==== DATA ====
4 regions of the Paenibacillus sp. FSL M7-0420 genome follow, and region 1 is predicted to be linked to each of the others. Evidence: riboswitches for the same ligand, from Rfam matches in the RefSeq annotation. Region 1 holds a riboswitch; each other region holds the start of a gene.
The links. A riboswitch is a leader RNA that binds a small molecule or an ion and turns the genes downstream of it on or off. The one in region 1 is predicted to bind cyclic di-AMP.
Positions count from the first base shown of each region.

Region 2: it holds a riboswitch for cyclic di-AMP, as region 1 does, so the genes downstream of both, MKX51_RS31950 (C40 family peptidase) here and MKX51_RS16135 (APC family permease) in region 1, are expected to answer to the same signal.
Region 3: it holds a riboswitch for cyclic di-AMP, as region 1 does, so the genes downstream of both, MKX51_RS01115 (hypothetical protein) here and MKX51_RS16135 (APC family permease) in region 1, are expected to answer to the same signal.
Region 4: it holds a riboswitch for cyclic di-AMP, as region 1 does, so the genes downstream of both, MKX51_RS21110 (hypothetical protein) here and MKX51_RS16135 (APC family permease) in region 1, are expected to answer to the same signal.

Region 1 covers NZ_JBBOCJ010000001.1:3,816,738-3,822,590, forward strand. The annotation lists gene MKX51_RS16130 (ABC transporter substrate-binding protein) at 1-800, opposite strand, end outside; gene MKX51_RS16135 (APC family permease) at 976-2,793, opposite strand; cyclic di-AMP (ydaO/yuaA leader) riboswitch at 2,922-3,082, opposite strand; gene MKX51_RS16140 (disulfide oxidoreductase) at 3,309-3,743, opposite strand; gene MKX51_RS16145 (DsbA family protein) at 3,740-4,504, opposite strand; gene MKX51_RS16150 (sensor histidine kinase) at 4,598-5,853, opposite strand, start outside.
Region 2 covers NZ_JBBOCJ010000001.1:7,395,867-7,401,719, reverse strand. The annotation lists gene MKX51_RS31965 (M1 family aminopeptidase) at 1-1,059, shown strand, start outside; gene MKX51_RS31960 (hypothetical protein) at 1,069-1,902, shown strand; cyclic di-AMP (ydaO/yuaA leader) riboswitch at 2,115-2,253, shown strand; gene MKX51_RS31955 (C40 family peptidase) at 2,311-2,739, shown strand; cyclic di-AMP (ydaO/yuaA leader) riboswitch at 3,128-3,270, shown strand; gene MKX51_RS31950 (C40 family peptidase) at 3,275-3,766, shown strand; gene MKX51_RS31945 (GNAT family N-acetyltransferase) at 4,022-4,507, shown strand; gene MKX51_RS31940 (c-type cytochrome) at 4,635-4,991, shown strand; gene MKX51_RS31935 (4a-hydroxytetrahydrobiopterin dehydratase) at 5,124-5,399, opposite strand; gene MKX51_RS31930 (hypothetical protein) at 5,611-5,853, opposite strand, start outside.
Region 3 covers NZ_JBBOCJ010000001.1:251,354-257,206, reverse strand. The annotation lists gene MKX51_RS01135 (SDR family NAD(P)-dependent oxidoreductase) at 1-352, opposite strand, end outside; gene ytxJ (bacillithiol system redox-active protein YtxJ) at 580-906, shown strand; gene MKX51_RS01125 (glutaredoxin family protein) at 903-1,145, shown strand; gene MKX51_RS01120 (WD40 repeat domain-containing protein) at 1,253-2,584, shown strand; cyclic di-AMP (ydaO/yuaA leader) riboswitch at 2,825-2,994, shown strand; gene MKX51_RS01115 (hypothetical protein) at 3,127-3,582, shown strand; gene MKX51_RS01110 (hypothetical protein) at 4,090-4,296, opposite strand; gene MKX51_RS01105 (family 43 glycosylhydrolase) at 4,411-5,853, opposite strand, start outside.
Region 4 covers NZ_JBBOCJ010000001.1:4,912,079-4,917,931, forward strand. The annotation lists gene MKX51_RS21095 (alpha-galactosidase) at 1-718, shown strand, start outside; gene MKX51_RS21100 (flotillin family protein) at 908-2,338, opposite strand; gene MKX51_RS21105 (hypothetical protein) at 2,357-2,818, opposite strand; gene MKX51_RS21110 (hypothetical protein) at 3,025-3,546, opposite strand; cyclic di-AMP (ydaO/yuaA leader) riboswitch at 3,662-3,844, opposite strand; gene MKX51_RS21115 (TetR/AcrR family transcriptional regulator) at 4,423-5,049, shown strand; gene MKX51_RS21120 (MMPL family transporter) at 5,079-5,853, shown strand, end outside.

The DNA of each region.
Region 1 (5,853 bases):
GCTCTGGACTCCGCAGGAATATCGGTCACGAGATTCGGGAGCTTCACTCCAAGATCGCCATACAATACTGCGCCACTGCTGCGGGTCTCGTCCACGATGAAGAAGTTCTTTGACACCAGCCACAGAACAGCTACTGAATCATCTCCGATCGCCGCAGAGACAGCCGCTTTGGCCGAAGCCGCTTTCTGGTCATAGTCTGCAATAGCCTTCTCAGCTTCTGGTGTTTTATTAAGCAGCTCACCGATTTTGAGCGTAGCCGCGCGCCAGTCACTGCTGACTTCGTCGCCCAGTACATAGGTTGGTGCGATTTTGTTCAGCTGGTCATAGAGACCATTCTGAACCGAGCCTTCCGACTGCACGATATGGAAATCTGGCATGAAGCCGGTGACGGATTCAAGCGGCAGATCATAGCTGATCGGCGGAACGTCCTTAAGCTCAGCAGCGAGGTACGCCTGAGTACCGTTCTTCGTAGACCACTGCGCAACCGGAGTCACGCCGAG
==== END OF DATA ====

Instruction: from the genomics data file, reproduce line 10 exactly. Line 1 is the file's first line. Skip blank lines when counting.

Region 4 covers NZ_JBBOCJ010000001.1:4,912,079-4,917,931, forward strand. The annotation lists gene MKX51_RS21095 (alpha-galactosidase) at 1-718, shown strand, start outside; gene MKX51_RS21100 (flotillin family protein) at 908-2,338, opposite strand; gene MKX51_RS21105 (hypothetical protein) at 2,357-2,818, opposite strand; gene MKX51_RS21110 (hypothetical protein) at 3,025-3,546, opposite strand; cyclic di-AMP (ydaO/yuaA leader) riboswitch at 3,662-3,844, opposite strand; gene MKX51_RS21115 (TetR/AcrR family transcriptional regulator) at 4,423-5,049, shown strand; gene MKX51_RS21120 (MMPL family transporter) at 5,079-5,853, shown strand, end outside.